Dominique Rembauville Painting, collage, photography, and writing converge in Dominique Rembauville’s work. This allows the artist to produce pictorial narratives in which the subject matter and materials offer contrasts to the transparency of the glass or plexiglass and the often monochromatic palette employed. His practice thereby tends toward the desired effect of differing textures and the multiple disciplines through which the artist materializes his vision of time and space. Writing, photography, painting, and posters mounted on Diasec give form to a concentration of the marks and emotions of being. “Painting or choosing to employ black and white on any support matters to me because it shows the essence of a line or shape. It sets us before a truth without gimmicks or insincerity. Choosing these two chromatic extremes takes us straight to the heart of an artwork. Their duality provides a work with emphasis and attracts the gaze to the real subject. In the moment between seeing and mental construing, the mind cannot forego the essential.” - Dominique Rembauville
Anne-Sophie Viallon “It is a matter of more than shadow and light here. It is also about ‘voids’ and ‘solids’, darkness and transparency, the past and the future, of black and white. In this work which seeks to be ‘between’ shadow and light, the former cannot exist without the latter. An immobile body that is seated with the head turned to the background is both a bridge between the viewer and background and a vector. What extends beyond broadens our gaze, our perception, and our thinking.” - Anne Sophie Viallon “There is no need to look for a key element by isolating such or such an aspect or by determining a chronology. It all points to a whole that the beholder must construct when Anne-Sophie Viallon creates gaps, hollows, shadows, and voids in which figures resonate with great intensity. An Ariadne's thread leads us through the labyrinth of creation. But it’s a broken thread. And, should one focus on it, the particularly present feminine signifier is misleading. The delicate, fragile drawing is actually hurt by an incisive thread which at once irrigates and amputates. Colors in marker pen spring out from blank grounds and cast light like memory flashes or blackouts in the overall fabric of one phrasing.” - Michel Gathier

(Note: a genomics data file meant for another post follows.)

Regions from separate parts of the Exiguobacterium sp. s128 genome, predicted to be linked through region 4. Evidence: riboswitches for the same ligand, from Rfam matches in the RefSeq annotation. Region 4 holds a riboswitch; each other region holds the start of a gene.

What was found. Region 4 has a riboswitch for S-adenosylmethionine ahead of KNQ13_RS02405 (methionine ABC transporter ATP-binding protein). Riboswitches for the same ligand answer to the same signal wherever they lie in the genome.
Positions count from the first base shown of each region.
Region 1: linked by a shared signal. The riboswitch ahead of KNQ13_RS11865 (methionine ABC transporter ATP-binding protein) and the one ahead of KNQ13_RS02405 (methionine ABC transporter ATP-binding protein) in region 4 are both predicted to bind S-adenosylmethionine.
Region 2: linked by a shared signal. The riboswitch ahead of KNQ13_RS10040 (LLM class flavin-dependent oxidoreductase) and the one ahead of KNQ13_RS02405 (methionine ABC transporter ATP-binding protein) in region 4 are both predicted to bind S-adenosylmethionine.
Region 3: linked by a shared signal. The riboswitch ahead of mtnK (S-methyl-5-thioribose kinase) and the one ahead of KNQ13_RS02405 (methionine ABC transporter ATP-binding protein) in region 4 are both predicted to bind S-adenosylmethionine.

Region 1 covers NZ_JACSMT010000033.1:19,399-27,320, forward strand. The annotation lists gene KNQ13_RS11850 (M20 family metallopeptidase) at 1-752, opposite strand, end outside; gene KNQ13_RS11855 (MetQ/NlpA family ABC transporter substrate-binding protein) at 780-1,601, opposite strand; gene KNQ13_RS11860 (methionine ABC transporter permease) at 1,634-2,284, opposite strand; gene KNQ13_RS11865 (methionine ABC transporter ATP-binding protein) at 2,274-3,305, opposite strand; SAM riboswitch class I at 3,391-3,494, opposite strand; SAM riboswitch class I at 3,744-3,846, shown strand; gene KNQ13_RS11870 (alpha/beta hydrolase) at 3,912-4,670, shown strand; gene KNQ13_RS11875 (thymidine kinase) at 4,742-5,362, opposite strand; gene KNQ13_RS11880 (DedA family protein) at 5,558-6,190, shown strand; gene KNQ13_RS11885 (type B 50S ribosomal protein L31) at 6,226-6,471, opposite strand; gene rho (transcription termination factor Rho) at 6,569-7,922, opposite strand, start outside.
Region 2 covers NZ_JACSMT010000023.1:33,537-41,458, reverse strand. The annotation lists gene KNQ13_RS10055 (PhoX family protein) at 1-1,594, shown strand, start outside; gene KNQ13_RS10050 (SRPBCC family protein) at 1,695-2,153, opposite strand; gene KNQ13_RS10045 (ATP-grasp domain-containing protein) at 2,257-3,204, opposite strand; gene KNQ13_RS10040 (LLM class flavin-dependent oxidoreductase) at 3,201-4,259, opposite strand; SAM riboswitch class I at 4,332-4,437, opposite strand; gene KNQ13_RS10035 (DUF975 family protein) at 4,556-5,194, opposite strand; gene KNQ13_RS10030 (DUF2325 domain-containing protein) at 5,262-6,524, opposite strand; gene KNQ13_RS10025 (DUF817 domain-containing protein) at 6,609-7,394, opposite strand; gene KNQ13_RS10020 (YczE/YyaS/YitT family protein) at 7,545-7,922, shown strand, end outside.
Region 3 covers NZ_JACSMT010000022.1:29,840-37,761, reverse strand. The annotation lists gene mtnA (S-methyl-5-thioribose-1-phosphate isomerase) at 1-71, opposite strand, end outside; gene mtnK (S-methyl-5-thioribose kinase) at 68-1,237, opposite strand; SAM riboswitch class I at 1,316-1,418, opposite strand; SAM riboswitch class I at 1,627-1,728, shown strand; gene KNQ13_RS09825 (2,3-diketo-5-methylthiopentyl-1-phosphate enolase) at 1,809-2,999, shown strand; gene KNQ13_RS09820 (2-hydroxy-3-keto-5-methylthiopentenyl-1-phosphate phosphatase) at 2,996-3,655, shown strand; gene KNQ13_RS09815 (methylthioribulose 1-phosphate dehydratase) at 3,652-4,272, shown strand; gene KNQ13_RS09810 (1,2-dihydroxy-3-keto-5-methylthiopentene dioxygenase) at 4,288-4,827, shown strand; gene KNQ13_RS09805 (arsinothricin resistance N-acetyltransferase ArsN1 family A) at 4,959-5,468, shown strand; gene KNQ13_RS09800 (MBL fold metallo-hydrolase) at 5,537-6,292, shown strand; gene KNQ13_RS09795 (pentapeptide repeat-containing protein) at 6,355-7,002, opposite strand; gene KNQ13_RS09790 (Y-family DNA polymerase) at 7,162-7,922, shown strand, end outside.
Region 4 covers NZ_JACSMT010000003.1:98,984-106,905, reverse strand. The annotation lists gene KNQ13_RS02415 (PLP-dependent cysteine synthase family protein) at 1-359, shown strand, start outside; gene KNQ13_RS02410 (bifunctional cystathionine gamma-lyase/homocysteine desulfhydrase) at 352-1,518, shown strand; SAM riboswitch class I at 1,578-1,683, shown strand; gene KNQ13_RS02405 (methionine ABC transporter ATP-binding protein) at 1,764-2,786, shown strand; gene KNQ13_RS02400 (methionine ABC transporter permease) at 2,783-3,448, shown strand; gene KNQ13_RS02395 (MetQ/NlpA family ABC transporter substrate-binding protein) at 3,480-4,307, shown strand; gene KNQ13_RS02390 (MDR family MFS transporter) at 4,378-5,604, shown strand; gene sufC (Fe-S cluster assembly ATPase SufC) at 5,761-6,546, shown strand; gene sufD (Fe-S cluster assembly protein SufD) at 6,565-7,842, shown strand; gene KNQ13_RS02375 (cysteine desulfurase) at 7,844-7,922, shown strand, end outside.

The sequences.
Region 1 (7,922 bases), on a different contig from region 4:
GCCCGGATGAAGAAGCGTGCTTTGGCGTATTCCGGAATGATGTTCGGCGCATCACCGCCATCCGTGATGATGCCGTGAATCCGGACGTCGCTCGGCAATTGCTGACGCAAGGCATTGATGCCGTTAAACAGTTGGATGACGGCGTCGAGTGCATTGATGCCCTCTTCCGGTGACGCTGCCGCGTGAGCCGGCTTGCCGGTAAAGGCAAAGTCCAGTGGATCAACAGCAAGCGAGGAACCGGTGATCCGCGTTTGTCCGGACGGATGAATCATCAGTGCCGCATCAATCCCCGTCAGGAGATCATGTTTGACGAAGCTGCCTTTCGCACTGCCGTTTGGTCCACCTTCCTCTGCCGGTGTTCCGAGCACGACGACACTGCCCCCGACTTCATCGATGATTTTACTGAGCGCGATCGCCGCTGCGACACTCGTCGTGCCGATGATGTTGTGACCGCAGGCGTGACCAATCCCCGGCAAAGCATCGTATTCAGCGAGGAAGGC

Gladys Nistor's ethereal work is mischievous and paradoxical as it bravely shines light on an imaginary realm. A sculptor of space, Gladys Nistor balances shadow and light as she creates floating works. By producing intense contrasts with striking simplicity and fascinating powers of illusion, the Gladys Nistor’s ‘Light Objects’ are uniquely adapted to their surroundings. Order and chaos, strangeness and familiarity, hot and cold, substance and space, shadow and light …. are all variables that she deftly manages to elicit emotions.
Maryline Pomian has chosen to exclusively use cigarette paper as a material. To the artist, its tenuous nature is a metaphor of the human condition. It is also an apt metaphor of life and of how time flies. The fragile, ultrathin nature of cigarette paper contrasts with the artist’s manner of shaping it by crumpling before covering it with printed marks of passing time. “Produced from a barely tangible form of degree zero material, Maryline Pomian breathes life into very plain cigarette paper by creasing and unwrinkling it as she sculpts air. Her graphic work is imbued with poetry in which shadow and light as well as voids and masses playfully interact. Her works are somewhat ascetic, as if made by an architect. They are also Oulipian due to the constraints she imposes on herself.” Bertrande Barousky
Beatriz Moreno Since a childhood spent in a house inhabited by death, Beatriz Moreno has been attracted to what is unspeakable, inexpressible, and turned her photographic work to its spiritual sources when in Toledo, Spain. Her new series Révélation(s) blends shots of sculptures and old master paintings taken in major international museums. This gives a new form of mystery to works until now left immobile in silence. Beatriz Moreno is a born narrator who fashions her images with remarkable dramatic intensity. Her work is intimately poetic with light springing from the lyricism of visually abundant worlds. Nihilism and destruction may be implied but redemption is achieved through a remarkable combination of light and shadow.